In this Oct. 27, 2017 photo, Tarana Burke, founder, #MeToo Campaign, appears at the Women’s Convention in Detroit. (AP Photo/Paul Sancya)

VIDEO: #MeToo leader launches new hashtag to mobilize U.S. voters

Tarana Burke hopes to prompt moderators to ask about sexual violence at next debate

The founder of #MeToo is using the second anniversary of the movement to launch a new effort intended to mobilize voters heading into the 2020 election.

The new hashtag #MeTooVoter was unveiled Tuesday, on the same day as the fourth Democratic presidential debate and reflects a frustration among activists that issues of sexual violence and harassment have largely been absent from the debate stage and campaign trail.

“You can’t have 12 million people respond to a hashtag in this country and they not be constituents, taxpayers, and voters,” #MeToo founder Tarana Burke told The Associated Press. “We need these candidates to see us as a power base. So many people engage with survivors from a place of pity.”

A record number of women are running in the 2020 Democratic field, and women will be a pivotal bloc in both the primary and the general election.

Still, women are too often treated like a special interest group rather than the majority of the American electorate, said Ai-jen Poo, director of the National Domestic Workers Alliance, which is partnering with #MeToo on voter education, mobilization and turnout efforts over the next year.

“The whole point of #MeTooVoter is to say that survivors are a huge political force and incredibly motivated in this moment,” Poo said. “We’re going to be calling on anyone who’s serious about governing and leading this country forward to actually answer for how they’re going to make this country more safe.”

Burke said that nearly a year into the Democratic primary, none of the 2020 hopefuls has spoken to her as they have shaped their presidential platforms, which she said points to a lack of urgency even amid a climate of increased awareness around the issue. She hopes #MeTooVoter will prompt debate moderators to ask a question about sexual violence at the next debate, but does not expect the topic to come up on Tuesday.

Whether #MeToo makes the debate stage or not, Burke said she is considering a town hall around the issue to hear more fully from candidates about their stances.

It was on the one-year anniversary of when #MeToo became a viral hashtag that Burke was still reeling from the confirmation of Supreme Court Justice Brett Kavanaugh, whose nomination hearing focused largely on allegations of sexual assault when he was a teenager.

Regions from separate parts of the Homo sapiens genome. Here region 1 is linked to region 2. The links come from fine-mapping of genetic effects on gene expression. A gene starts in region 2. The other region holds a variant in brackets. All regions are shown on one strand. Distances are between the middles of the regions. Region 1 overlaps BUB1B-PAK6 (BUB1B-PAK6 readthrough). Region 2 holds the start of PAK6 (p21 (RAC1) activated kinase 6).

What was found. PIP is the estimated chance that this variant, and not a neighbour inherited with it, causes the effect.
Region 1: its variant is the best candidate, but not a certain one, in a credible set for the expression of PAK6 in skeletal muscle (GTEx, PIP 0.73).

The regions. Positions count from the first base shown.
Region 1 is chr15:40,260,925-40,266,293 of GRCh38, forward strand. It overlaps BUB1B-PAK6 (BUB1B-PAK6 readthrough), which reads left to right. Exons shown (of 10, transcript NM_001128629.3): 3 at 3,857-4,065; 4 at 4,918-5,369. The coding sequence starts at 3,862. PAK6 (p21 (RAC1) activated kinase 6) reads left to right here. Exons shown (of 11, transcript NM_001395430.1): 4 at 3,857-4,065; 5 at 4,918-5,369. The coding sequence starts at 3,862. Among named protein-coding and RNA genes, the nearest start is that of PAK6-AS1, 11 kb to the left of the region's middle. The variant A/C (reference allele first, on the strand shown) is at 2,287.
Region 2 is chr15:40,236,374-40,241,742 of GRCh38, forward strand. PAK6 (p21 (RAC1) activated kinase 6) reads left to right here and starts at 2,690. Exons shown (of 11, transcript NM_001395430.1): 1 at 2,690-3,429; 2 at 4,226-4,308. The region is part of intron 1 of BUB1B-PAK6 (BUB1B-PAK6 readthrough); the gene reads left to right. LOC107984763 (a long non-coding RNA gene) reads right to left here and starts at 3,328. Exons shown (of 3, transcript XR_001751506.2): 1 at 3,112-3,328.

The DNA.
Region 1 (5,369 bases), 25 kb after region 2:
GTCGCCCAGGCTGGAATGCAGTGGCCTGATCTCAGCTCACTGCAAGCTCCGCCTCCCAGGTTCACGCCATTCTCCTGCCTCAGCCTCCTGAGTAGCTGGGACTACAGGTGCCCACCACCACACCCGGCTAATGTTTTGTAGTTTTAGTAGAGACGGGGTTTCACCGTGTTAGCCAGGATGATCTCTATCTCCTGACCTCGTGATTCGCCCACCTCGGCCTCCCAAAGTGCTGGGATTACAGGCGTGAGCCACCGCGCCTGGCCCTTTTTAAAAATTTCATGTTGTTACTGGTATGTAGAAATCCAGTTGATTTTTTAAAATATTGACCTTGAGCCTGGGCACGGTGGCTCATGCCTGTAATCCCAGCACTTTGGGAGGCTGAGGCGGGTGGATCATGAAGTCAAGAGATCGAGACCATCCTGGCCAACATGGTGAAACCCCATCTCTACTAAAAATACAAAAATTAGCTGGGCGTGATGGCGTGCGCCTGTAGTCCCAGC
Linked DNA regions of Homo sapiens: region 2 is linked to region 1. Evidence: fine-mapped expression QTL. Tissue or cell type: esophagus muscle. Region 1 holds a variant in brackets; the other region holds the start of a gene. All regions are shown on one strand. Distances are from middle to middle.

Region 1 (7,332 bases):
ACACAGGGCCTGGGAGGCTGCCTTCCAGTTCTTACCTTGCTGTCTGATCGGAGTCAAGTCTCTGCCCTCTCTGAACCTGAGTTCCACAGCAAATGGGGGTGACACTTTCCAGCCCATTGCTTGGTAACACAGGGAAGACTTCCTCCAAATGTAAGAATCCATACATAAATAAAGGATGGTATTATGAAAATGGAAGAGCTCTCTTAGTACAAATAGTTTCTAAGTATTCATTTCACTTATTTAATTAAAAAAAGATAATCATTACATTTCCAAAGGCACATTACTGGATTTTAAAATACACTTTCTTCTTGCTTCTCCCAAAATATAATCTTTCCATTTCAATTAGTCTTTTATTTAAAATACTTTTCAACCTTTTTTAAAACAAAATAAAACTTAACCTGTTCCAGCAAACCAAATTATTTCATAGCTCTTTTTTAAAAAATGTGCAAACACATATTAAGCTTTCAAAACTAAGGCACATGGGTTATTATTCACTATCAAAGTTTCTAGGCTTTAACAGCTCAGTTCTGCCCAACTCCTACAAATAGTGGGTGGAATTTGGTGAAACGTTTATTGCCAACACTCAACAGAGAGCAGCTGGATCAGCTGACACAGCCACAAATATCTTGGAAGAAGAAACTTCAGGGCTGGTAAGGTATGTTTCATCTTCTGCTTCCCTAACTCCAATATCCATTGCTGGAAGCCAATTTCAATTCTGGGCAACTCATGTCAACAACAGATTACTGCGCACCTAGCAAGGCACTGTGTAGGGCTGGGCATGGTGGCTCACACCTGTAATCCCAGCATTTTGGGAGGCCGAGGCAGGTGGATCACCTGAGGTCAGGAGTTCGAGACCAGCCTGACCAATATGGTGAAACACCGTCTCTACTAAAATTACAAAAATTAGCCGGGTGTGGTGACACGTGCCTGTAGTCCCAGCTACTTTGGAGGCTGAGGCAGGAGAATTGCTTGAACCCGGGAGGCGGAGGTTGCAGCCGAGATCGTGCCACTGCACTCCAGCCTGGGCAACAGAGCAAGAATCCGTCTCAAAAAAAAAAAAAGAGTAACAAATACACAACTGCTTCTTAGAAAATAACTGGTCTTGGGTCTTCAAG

The hearing, watched by millions and seen as a major turning point in the MeToo movement, was seen by some women as a setback to efforts to hold men accountable for sexual violence. For Burke, the moment was a turning point.

“It was the first time we saw survivors en masse come out and put their bodies on the line for this issue,” said Burke. “It was the moment I realized we had to form as an organization. People are willing to stand up, march, talk, come out in the rain. People are ready for this moment.”

READ MORE: BrettKavanaugh.com launched as a site to help sexual assault survivors

Errin Haines, The Associated Press

Like us on Facebook and follow us on Twitter

Get local stories you won't find anywhere else right to your inbox.
Sign up here

Just Posted

Town grants Chamber $20K

Chamber estimates up to $65K in lost revenue, turns to council for help

COVID-19 highlights lack of connectivity in First Nations communities

Many don’t have access required to utilize online platforms, says First Nations Technology Council

Salmon closures announced for Skeena and Nass watersheds

DFO notice expands on May 21 chinook ban throughout Skeena watershed

New Salt Boutique the realization of a vision for owner Caroline Marko

Marko combines the rough and the soft in a minimalist, clean airy space

Coastal GasLink pipeline work ramps up

With spring thaw ending, workers start to arrive for summer season

VIDEO: Injured bald eagle rescued in B.C. First Nations community

Bird suspected injured in fight, whisked off to Coquitlam rehab

Toronto Raptors’ Ujiri says conversations about racism can no longer be avoided

Thousands have protested Floyd’s death and repeated police killings of black men across the United States

B.C.’s Central Kootenay region declares state of emergency, issues evacuation orders

The evacuation alert covers all areas except the Cities of Castelgar and Nelson

‘I’m afraid’: Witnesses of wolf attack on senior near Prince Rupert worried about safety

Frank Russ shows where the unprovoked wolf attacked his father

Protesters prepare to rally against racism in front of Vancouver Art Gallery

Rally is in response to the deaths of black Americans and a Toronto woman

Introducing the West Coast Traveller: A voyage of the mind

Top armchair travel content for Alaska, Yukon, BC, Alberta, Washington, Oregon and California!

Protesters rally against anti-black, Indigenous racism in Toronto

Police estimated the crowd to be between 3,500 and 4,000 and said there was no violence

Feds earmark $1.5M to support recovery of B.C., Indigenous tourism

B.C. money will be split between Vancouver Island and Indigenous tourism

‘We’re sick of it’: Anger over police killings shatters U.S.

Tens of thousands marched to protest the death of George Floyd

Most Read